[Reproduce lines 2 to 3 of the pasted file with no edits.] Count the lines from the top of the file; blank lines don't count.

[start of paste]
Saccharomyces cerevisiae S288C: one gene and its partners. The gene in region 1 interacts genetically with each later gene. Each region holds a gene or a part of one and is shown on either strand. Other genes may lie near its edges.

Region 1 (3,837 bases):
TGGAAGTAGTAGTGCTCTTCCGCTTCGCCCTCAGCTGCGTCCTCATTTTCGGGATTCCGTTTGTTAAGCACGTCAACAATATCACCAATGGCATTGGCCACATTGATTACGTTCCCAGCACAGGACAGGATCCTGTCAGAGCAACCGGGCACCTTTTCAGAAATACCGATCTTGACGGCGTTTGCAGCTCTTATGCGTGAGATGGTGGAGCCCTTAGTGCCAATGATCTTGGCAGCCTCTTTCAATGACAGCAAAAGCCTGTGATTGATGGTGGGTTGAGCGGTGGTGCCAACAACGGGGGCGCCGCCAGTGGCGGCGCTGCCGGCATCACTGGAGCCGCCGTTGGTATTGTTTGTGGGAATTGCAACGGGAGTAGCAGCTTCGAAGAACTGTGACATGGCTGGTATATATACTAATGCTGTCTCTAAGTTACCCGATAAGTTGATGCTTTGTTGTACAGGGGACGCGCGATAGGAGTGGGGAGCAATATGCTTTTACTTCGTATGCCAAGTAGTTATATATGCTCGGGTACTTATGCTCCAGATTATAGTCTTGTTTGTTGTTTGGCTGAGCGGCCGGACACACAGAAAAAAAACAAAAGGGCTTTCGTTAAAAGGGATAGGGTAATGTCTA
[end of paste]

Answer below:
Region 1 (3,837 bases):
TGGAAGTAGTAGTGCTCTTCCGCTTCGCCCTCAGCTGCGTCCTCATTTTCGGGATTCCGTTTGTTAAGCACGTCAACAATATCACCAATGGCATTGGCCACATTGATTACGTTCCCAGCACAGGACAGGATCCTGTCAGAGCAACCGGGCACCTTTTCAGAAATACCGATCTTGACGGCGTTTGCAGCTCTTATGCGTGAGATGGTGGAGCCCTTAGTGCCAATGATCTTGGCAGCCTCTTTCAATGACAGCAAAAGCCTGTGATTGATGGTGGGTTGAGCGGTGGTGCCAACAACGGGGGCGCCGCCAGTGGCGGCGCTGCCGGCATCACTGGAGCCGCCGTTGGTATTGTTTGTGGGAATTGCAACGGGAGTAGCAGCTTCGAAGAACTGTGACATGGCTGGTATATATACTAATGCTGTCTCTAAGTTACCCGATAAGTTGATGCTTTGTTGTACAGGGGACGCGCGATAGGAGTGGGGAGCAATATGCTTTTACTTCGTATGCCAAGTAGTTATATATGCTCGGGTACTTATGCTCCAGATTATAGTCTTGTTTGTTGTTTGGCTGAGCGGCCGGACACACAGAAAAAAAACAAAAGGGCTTTCGTTAAAAGGGATAGGGTAATGTCTA